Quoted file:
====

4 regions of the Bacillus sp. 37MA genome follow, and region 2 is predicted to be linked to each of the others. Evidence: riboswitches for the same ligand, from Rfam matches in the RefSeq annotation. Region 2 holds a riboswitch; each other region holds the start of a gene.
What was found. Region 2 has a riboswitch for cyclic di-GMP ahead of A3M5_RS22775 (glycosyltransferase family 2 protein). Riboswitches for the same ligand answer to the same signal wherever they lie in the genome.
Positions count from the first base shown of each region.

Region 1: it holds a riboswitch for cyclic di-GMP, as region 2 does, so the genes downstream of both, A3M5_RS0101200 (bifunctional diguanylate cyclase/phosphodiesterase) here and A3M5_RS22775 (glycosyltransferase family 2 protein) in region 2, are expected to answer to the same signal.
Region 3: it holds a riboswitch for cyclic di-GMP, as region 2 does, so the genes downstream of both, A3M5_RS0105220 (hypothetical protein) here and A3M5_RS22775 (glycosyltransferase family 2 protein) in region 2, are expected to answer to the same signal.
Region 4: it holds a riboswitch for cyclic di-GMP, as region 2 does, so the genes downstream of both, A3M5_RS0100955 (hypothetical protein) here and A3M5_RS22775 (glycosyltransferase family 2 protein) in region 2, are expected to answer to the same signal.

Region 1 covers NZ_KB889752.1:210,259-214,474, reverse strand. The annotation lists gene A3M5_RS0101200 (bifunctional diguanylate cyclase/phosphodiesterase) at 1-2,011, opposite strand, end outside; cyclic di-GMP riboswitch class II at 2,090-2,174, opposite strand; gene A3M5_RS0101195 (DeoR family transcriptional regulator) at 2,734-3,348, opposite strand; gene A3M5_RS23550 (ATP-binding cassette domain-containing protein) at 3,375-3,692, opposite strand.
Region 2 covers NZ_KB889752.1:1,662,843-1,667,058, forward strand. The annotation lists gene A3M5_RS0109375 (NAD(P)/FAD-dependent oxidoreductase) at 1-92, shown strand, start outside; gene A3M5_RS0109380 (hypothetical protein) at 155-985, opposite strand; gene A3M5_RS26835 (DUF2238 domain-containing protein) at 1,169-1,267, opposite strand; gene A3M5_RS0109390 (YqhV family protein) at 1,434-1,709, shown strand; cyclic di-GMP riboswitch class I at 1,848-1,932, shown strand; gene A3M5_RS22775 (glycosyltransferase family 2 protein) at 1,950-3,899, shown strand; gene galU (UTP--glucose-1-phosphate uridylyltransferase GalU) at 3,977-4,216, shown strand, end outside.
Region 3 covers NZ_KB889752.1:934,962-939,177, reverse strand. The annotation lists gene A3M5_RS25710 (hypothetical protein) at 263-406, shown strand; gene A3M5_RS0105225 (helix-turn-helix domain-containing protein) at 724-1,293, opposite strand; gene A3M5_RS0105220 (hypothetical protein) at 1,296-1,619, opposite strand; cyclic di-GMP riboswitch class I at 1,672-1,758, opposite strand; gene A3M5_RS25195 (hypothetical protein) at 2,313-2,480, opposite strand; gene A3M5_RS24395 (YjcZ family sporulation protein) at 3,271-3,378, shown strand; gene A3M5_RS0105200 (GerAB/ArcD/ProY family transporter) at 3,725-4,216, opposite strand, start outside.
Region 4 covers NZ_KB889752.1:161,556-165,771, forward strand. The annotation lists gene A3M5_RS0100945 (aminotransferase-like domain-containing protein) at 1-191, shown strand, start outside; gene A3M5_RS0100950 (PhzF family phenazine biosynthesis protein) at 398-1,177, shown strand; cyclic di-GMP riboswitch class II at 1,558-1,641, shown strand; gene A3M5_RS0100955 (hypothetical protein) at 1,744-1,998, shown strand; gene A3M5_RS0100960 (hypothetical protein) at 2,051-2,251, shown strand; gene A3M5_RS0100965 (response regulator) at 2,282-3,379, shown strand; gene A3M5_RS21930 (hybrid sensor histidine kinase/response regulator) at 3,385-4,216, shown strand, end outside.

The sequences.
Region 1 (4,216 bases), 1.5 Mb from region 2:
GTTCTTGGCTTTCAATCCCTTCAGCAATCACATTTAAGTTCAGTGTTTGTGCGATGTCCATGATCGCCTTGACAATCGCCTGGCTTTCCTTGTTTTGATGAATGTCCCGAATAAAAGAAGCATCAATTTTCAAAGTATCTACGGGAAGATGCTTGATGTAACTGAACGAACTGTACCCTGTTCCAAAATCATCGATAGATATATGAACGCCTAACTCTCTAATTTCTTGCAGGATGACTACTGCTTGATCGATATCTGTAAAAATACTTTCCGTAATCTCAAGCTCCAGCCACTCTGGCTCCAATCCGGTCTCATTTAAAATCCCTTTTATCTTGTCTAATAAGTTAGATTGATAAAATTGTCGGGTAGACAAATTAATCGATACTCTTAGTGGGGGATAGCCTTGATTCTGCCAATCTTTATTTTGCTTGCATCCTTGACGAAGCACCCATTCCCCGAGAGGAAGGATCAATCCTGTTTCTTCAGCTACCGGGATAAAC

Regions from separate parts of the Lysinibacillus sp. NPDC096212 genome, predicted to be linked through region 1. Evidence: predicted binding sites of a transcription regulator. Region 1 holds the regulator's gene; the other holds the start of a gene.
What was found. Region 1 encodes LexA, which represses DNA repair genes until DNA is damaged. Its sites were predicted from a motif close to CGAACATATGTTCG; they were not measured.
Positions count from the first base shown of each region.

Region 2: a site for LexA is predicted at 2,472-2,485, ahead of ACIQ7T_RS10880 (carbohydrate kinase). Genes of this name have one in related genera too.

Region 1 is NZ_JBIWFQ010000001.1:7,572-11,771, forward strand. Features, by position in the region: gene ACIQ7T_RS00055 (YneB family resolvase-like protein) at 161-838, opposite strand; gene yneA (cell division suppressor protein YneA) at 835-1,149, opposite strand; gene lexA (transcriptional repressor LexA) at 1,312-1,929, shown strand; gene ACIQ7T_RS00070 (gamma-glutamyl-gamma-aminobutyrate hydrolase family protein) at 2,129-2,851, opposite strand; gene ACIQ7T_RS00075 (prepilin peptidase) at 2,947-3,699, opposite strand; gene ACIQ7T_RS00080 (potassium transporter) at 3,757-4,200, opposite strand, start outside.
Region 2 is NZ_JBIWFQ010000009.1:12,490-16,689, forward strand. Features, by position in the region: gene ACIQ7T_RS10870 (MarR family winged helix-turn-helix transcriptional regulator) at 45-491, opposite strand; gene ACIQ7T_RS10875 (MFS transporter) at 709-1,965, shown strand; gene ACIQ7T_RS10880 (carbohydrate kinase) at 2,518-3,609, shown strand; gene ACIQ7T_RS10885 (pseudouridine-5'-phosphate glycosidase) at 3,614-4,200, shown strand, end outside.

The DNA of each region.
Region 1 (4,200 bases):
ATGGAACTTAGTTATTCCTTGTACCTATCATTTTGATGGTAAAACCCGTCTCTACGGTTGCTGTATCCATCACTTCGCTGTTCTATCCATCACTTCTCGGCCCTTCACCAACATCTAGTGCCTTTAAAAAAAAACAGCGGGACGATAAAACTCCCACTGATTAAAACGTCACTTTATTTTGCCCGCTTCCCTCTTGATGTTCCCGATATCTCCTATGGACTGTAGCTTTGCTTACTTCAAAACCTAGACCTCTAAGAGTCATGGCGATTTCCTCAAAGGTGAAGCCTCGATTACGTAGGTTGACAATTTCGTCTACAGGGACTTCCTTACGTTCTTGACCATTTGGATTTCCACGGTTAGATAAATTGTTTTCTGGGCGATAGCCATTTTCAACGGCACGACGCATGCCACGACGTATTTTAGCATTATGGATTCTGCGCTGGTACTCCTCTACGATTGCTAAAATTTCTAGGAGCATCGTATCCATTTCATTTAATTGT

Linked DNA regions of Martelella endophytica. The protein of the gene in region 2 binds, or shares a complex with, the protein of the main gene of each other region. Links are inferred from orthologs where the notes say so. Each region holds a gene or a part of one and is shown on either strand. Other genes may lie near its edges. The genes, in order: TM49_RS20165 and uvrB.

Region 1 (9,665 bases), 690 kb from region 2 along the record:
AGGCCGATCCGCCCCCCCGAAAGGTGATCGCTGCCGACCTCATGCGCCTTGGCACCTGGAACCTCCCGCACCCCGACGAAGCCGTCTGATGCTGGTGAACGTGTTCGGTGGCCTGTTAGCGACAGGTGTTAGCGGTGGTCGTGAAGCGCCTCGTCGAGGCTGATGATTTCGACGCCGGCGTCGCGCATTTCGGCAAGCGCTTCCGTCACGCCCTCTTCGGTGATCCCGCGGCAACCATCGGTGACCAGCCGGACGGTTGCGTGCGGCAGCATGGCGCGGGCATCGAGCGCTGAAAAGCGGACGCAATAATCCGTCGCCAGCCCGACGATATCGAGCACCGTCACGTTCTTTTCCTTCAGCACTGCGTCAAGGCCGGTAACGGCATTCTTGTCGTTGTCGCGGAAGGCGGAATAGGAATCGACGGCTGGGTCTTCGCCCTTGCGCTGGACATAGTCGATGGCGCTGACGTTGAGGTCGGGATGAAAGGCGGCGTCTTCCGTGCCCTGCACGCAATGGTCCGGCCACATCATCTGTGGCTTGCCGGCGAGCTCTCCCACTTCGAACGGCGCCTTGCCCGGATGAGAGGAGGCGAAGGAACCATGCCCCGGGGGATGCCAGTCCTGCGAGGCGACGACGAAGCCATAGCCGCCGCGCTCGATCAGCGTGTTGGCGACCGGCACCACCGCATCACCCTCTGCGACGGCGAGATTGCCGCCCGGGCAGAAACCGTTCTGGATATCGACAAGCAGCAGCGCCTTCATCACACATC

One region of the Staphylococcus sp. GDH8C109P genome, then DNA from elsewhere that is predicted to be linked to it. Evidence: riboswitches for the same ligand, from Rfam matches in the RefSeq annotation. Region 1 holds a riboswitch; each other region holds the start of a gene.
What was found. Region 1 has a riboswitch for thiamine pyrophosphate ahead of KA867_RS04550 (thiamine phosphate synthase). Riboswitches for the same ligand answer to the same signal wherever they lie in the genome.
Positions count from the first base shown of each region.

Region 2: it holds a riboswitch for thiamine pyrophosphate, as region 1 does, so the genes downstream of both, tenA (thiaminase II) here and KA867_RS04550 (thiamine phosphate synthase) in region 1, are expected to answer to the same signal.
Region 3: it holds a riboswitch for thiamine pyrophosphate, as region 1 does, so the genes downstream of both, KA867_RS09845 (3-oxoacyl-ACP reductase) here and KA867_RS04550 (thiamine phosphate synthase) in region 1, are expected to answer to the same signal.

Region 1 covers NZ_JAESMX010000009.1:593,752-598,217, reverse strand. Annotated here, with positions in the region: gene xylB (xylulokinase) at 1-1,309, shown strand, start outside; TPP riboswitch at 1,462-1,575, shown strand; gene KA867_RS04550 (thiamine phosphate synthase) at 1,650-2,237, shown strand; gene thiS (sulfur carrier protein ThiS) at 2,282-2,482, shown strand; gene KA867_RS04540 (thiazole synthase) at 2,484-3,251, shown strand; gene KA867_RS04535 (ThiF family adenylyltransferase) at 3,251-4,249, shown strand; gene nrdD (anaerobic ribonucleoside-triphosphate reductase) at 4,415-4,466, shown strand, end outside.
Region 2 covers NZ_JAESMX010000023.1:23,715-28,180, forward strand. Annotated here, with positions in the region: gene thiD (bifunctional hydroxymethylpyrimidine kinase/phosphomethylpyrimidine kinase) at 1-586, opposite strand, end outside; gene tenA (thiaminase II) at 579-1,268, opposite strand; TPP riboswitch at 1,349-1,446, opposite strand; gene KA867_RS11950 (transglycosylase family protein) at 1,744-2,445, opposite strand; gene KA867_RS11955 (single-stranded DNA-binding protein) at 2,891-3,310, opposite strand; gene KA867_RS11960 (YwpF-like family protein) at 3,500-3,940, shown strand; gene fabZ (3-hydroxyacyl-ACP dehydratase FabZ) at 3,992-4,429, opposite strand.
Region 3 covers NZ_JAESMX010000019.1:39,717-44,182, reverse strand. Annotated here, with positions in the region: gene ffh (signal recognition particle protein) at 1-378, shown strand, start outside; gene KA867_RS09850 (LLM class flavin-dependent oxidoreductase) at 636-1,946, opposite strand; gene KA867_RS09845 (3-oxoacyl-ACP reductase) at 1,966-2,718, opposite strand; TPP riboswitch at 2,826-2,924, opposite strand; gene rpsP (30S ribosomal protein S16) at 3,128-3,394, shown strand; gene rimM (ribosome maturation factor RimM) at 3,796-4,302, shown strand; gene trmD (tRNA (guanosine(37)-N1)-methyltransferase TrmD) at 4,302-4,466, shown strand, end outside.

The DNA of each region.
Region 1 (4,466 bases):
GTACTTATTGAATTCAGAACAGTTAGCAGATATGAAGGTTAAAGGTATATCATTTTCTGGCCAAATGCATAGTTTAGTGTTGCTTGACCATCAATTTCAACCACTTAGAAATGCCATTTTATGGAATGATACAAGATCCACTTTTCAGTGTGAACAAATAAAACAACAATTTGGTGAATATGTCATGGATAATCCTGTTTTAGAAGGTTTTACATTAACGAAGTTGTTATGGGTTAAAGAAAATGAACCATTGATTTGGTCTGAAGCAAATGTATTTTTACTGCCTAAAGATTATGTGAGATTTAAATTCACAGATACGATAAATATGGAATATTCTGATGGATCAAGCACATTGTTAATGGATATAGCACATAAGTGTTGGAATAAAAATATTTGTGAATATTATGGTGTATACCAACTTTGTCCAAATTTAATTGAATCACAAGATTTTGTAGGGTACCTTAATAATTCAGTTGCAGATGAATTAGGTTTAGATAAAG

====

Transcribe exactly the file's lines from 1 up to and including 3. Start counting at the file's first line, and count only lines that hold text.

4 regions of the Bacillus sp. 37MA genome follow, and region 2 is predicted to be linked to each of the others. Evidence: riboswitches for the same ligand, from Rfam matches in the RefSeq annotation. Region 2 holds a riboswitch; each other region holds the start of a gene.
What was found. Region 2 has a riboswitch for cyclic di-GMP ahead of A3M5_RS22775 (glycosyltransferase family 2 protein). Riboswitches for the same ligand answer to the same signal wherever they lie in the genome.
Positions count from the first base shown of each region.